Sprained Ankle Treatment: What You Should Know
An ankle sprain is a common injury that can occur to both athletes and the average person. Whether you’re partaking in high-intensity physical activity, going for a run or simply taking a wrong step while out for a walk; ankle sprains are a familiar injury to us all.
What is an ankle sprain?
An ankle sprain occurs when you roll, twist or turn your ankle in a way that isn’t usual. It occurs when your ankle ligaments are pulled or torn beyond their limits, causing instant pain or swelling.
The three red bands you see on the outside of the ankle are the most commonly injured ankle ligaments when you roll your ankle inwards—which is the most common type of ankle sprain.
The severity of the roll or twist determines how many ligaments are damaged and how badly your overall ankle sprain is. As shown in the diagram above, the different grades indicate the different severities of an ankle sprain.
Sprained ankle treatment
Unfortunately what happens quite often, is people are given poor advice and education regarding the management of ankle sprains.
If you sustain an ankle sprain, the first thing you should do is call your physiotherapist. It’s important to receive proper guidance early on in the injury to ensure the necessary next steps are taken.
How we treat ankle sprains
At ISO Physiotherapy, we are well accustomed to treating ankle sprains of different severities.
We suggest using the POLICE acronym immediately: Protect, Optimally Load, Ice, Compression and Elevation. This will ensure you get your ankle back to its full mobility as soon as possible.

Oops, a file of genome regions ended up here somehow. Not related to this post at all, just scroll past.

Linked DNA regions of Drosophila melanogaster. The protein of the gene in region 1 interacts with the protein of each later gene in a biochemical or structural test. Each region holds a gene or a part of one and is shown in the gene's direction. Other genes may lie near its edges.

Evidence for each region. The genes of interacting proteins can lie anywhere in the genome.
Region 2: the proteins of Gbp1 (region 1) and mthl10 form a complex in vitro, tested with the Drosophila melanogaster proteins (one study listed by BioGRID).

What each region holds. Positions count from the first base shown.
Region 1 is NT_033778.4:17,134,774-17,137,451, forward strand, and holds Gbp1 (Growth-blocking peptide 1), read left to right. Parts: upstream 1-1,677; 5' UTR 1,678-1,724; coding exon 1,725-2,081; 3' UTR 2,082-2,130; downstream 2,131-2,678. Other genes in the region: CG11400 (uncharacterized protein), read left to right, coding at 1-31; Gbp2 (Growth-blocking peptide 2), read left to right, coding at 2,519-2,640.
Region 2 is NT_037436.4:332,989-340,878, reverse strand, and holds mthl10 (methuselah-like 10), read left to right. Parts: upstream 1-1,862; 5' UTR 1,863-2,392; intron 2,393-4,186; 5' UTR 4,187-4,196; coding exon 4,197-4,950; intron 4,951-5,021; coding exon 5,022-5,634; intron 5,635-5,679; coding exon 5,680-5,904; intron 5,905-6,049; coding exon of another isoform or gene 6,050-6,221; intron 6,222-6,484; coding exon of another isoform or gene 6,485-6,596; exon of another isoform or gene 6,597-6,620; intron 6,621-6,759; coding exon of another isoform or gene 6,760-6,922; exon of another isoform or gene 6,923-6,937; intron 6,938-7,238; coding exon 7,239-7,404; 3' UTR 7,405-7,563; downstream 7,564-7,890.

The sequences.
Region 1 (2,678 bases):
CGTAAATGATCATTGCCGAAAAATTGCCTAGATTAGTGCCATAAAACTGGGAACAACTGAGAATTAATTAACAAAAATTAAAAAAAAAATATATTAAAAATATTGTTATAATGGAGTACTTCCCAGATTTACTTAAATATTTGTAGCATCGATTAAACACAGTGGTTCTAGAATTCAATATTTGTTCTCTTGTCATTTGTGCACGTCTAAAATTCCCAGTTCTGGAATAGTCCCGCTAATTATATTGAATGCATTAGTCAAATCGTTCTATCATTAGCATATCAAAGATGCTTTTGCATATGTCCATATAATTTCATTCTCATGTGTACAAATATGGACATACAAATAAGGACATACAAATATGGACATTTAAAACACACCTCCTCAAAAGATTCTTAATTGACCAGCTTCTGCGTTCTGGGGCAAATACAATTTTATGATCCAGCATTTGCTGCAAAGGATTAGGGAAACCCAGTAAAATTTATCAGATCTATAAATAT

Then, we suggest coming into the clinic to have your ankle assessed so that, if necessary, appropriate rehabilitation can begin. This will consist of regaining your range of motion, ankle stability, ankle strength and normal daily functioning; and is for both those people who want to return to sport ASAP or would like to simply heal their ankle sprain.
Why is rehabilitation important for ankle sprains?
Every ankle sprain is different, no matter how minor; which is why so many variables are taken into account when planning your rehabilitation. Unfortunately many people choose not to have their ankle sprain properly rehabilitated which often leads to many instability-related complications in the future. We see this happen time and time again, so if you have sustained an ankle sprain recently, please contact us and one of our physiotherapists would be happy to discuss the appropriate next steps with you.